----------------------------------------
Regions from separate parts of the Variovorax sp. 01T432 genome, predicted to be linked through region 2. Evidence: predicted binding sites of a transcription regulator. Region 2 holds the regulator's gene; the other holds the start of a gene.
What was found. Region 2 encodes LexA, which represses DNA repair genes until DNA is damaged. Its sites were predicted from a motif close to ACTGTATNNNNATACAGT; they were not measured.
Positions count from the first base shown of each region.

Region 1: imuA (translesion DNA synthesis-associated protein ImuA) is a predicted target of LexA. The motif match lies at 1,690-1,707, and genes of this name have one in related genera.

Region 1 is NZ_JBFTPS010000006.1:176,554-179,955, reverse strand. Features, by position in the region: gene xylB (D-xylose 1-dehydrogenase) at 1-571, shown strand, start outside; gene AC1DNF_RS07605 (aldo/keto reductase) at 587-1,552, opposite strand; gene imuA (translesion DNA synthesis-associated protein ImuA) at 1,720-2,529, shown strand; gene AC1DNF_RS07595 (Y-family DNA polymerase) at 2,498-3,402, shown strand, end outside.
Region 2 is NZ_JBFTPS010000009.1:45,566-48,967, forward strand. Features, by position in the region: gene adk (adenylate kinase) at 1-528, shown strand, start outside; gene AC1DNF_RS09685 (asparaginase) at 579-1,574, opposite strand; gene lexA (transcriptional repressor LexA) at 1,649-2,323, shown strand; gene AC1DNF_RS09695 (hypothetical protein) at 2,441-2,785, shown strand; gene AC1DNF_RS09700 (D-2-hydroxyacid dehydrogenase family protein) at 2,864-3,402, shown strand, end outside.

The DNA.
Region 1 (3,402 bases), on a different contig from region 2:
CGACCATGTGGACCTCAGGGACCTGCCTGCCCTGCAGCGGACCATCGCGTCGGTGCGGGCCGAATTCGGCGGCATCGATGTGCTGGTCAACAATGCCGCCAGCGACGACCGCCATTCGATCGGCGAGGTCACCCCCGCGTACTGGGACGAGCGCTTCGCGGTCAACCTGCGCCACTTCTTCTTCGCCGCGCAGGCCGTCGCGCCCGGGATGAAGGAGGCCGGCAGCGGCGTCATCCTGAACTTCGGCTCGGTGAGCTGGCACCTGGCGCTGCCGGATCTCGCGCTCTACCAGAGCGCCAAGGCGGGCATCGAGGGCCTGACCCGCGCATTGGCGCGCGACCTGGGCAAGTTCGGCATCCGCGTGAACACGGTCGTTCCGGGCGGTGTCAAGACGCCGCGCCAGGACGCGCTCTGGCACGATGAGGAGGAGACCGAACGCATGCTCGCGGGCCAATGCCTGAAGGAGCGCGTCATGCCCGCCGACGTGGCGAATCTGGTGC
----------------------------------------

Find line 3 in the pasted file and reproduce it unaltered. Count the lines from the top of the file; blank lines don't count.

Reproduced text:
Positions count from the first base shown of each region.